The Nations Come To Us. Will We Welcome Them?

Written by on May 20, 2021

What if you and your church could introduce Jesus to people who have never had the chance to hear about Him before?

What if there was a way for your whole church to be directly and cross-culturally engaged in the work of the Great Commission?

What if your church family could form real, deep, and lasting friendships with people from hard-to-reach places, unreached people groups, and countries that currently remain closed to the Church?

What if you and your whole church could start doing all of that today, with no travel involved, no passport required, no visa hoops to jump through, no massive setup costs, no years of language learning?

Unparalleled Opportunity

There are places where the nations gather, places that attract a rising generation from across the globe. The best and brightest of the nations are drawn here by ambitions and aspirations — theirs and those of their families, their communities, their nations. They yearn for knowledge and skills to improve their lives, support their families, and perhaps even bring a positive contribution to their nations and the world.

These gathering places are not far off. They are not mysterious or inaccessible. For many of us, they are down the street —at the numerous colleges and universities in our towns and cities.

In international students, the Lord has brought the nations to us. He has given us the opportunity to share the love of Christ with the nations, with a welcoming smile and genuine friendship.

Before the pandemic, there were approximately two million international students and scholars at universities across America and Canada. Around 60% came from countries that have no viable church. Most had never met a follower of Jesus, never heard of the One who loves them beyond their wildest imaginations. They hail from places and peoples that we have been trying to reach for decades. Yet, by some accounts, four out of five of those international students are never invited into a local home, let alone set foot in a local church during their time in our universities.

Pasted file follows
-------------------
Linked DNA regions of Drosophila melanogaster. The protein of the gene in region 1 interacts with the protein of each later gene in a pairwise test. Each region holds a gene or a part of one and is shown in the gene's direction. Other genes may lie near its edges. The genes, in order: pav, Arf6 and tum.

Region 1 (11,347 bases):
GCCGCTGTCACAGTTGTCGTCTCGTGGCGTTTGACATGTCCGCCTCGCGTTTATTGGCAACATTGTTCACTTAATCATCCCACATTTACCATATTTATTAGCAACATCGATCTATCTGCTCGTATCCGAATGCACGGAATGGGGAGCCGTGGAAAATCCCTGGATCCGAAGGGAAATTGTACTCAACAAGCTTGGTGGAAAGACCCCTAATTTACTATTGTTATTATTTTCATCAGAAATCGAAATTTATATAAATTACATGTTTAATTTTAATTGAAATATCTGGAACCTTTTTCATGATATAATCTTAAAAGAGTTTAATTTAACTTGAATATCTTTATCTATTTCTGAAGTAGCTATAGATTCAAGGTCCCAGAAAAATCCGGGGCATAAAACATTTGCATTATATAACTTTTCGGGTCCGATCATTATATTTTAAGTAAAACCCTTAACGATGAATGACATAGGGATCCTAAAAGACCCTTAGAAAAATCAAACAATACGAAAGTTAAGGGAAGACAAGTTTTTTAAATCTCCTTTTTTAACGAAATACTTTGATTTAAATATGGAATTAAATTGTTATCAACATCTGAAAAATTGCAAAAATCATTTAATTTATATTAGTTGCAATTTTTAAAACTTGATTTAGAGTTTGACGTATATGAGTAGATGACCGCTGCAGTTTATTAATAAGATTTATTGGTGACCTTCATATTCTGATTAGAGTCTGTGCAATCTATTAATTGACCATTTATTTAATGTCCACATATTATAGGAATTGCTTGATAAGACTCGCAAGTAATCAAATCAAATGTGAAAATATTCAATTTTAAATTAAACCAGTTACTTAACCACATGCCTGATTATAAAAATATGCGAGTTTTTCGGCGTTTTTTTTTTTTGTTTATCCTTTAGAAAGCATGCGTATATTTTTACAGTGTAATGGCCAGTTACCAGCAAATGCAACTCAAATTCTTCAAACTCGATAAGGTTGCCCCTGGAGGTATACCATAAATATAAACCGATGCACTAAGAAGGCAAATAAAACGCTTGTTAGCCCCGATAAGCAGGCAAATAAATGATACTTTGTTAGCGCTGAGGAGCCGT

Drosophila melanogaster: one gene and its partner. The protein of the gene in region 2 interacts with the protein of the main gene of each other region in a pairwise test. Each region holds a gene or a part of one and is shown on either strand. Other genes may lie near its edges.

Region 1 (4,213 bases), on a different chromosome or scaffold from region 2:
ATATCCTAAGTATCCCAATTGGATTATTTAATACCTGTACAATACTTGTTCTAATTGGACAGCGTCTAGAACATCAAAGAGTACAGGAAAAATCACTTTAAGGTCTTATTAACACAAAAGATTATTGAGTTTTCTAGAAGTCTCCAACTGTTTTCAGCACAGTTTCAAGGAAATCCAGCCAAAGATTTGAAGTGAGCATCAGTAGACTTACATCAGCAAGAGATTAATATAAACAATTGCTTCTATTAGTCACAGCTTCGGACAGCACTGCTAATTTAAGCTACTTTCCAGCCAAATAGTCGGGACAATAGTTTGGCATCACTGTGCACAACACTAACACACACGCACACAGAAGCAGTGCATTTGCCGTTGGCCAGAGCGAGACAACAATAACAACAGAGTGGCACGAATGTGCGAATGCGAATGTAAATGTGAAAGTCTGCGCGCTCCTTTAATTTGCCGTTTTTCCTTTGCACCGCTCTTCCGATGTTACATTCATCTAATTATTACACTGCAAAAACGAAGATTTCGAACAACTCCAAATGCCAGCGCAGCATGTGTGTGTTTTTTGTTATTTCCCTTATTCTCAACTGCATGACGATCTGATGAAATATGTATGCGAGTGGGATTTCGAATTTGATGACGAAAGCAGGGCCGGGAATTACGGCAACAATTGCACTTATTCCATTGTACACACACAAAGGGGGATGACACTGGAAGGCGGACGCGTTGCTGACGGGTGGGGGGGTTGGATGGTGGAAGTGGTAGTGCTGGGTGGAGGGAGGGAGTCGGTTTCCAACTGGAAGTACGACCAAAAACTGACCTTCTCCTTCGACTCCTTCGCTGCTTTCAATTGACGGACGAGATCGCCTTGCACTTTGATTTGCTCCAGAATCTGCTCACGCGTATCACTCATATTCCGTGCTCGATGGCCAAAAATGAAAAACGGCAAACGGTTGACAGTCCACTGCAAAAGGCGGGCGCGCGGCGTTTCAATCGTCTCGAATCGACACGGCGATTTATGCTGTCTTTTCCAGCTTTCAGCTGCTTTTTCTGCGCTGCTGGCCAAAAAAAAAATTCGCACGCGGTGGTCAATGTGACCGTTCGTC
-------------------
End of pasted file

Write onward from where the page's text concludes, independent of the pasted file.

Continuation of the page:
During the pandemic, the number of international students plummeted. Many found ways to return to their countries of origin. Some found temporary accommodations among local Christians who continue to make it their life’s mission to serve the stranger in our midst. Those involved in international student ministry found themselves as temporary hosts, emergency counselors, grocery deliverers, advocates, peacemakers. Friends.

Now, as vaccines roll out and the world looks towards a new, post-pandemic normal, international students are poised to return to universities across North America. Many who deferred their enrollment last year are now preparing to attend in-person classes, pursuing the education that promises them a better life. Scholars, post-doctorate fellows, and other academics are also planning to return as well, diving back into research projects that were put on hold or delayed due to COVID-related restrictions.

Soon, international students from the nations—the very nations many of us have been praying about for decades—will once again grace our shores. They will be our neighbors, and, if we are willing and welcoming, they can be our friends.

Many international students will be missing home, parents, friends, having left their emotional and community support structures behind. Given everything that has happened over the recent months, some will be fearful of how they will be perceived and treated while they are among us.

However, it is exactly in this place of uncertainty, anxiety, fear, and worry that the Church here can make a difference. Sharing the love of Christ with an international student might be as simple as forming a friendship over mugs of chai, chatting about new experiences over a spread of dim sum, or just listening to the challenges of missing home. It is as simple and as deep as being a true friend, as Christ has been to us. International students risk much to pursue an education upon these shores. Would we, as the church, be willing to risk welcoming them as friends?

We cannot know what will happen to the international student whom you befriend. They might become a politician, a prominent academic, a captain of industry, or a community leader who serves “the least of these brothers of mine.” They may become an educator, shaping the minds of thousands in the years to come.

We cannot know, but God does. For this season, for this moment in time, He has brought and continues to bring the nations to our doorstep. For now, here is where the nations gather.

We know what it means to be strangers accepted, wild branches grafted, orphans adopted by a perfect, loving Father. Should we not then welcome the strangers of the nations who are among us? We who have been blessed to know Christ, should we not be a blessing to the sojourners in our midst? We who know and understand that the Master’s invitation to the

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